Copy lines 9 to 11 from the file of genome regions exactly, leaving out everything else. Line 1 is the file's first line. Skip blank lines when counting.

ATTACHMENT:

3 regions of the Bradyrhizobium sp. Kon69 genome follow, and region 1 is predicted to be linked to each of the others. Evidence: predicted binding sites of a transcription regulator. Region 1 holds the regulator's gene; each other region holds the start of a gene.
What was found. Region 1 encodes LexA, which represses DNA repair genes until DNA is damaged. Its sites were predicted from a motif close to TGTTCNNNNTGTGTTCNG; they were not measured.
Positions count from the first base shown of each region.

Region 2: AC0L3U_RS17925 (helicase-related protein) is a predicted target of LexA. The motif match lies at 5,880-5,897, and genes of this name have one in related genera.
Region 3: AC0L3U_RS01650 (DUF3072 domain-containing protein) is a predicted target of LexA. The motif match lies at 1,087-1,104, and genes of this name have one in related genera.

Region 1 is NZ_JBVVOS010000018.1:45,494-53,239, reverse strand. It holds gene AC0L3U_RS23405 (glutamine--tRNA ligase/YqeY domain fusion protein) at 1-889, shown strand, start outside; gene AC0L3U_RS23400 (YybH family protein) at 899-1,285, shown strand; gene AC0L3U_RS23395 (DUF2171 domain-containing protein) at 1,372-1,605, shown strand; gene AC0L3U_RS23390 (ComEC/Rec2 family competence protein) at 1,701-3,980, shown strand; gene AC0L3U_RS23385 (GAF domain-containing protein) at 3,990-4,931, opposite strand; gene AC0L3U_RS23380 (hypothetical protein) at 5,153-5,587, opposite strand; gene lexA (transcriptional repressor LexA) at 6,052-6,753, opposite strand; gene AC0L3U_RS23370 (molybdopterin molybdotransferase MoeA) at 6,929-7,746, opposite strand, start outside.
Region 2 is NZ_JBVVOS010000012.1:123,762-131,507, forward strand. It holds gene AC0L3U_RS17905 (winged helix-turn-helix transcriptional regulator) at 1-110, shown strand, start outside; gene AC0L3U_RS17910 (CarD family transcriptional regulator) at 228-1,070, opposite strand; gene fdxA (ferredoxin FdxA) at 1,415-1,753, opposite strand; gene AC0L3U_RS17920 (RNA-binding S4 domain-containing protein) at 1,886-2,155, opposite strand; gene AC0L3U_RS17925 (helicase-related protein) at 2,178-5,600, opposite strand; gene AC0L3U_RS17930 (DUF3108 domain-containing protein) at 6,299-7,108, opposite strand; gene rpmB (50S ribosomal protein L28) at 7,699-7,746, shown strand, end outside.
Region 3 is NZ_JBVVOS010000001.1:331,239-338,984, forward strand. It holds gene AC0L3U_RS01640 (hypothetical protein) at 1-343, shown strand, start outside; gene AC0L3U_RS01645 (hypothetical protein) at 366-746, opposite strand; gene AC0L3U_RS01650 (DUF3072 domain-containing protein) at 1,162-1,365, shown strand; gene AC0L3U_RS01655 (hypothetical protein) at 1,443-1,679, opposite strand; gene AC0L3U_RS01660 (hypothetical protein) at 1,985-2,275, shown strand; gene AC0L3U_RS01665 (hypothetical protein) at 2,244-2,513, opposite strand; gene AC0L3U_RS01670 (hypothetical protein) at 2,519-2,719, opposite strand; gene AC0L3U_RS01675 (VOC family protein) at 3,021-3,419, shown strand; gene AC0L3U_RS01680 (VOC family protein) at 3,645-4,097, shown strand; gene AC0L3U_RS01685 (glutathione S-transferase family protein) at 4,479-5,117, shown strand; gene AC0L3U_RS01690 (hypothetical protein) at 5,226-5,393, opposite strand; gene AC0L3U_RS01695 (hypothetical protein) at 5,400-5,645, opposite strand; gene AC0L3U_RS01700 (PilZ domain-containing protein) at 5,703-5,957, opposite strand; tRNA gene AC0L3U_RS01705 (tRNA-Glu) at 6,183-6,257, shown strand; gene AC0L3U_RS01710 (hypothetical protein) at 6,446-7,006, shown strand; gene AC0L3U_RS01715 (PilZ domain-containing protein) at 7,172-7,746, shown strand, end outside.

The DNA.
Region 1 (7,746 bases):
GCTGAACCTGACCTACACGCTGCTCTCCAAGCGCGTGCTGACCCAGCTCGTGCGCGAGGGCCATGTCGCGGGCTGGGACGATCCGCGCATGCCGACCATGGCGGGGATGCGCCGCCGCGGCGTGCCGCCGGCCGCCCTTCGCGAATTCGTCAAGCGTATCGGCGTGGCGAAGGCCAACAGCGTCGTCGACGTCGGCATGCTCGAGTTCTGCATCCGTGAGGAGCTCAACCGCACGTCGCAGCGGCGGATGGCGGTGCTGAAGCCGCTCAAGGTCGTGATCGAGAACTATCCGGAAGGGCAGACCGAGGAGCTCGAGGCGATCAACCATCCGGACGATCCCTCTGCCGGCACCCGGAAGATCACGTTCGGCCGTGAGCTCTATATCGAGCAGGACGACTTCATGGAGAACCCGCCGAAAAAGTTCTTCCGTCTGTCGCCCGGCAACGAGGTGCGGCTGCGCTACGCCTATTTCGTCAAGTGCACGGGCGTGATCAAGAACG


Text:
The DNA.
Region 1 (7,746 bases):
GCTGAACCTGACCTACACGCTGCTCTCCAAGCGCGTGCTGACCCAGCTCGTGCGCGAGGGCCATGTCGCGGGCTGGGACGATCCGCGCATGCCGACCATGGCGGGGATGCGCCGCCGCGGCGTGCCGCCGGCCGCCCTTCGCGAATTCGTCAAGCGTATCGGCGTGGCGAAGGCCAACAGCGTCGTCGACGTCGGCATGCTCGAGTTCTGCATCCGTGAGGAGCTCAACCGCACGTCGCAGCGGCGGATGGCGGTGCTGAAGCCGCTCAAGGTCGTGATCGAGAACTATCCGGAAGGGCAGACCGAGGAGCTCGAGGCGATCAACCATCCGGACGATCCCTCTGCCGGCACCCGGAAGATCACGTTCGGCCGTGAGCTCTATATCGAGCAGGACGACTTCATGGAGAACCCGCCGAAAAAGTTCTTCCGTCTGTCGCCCGGCAACGAGGTGCGGCTGCGCTACGCCTATTTCGTCAAGTGCACGGGCGTGATCAAGAACG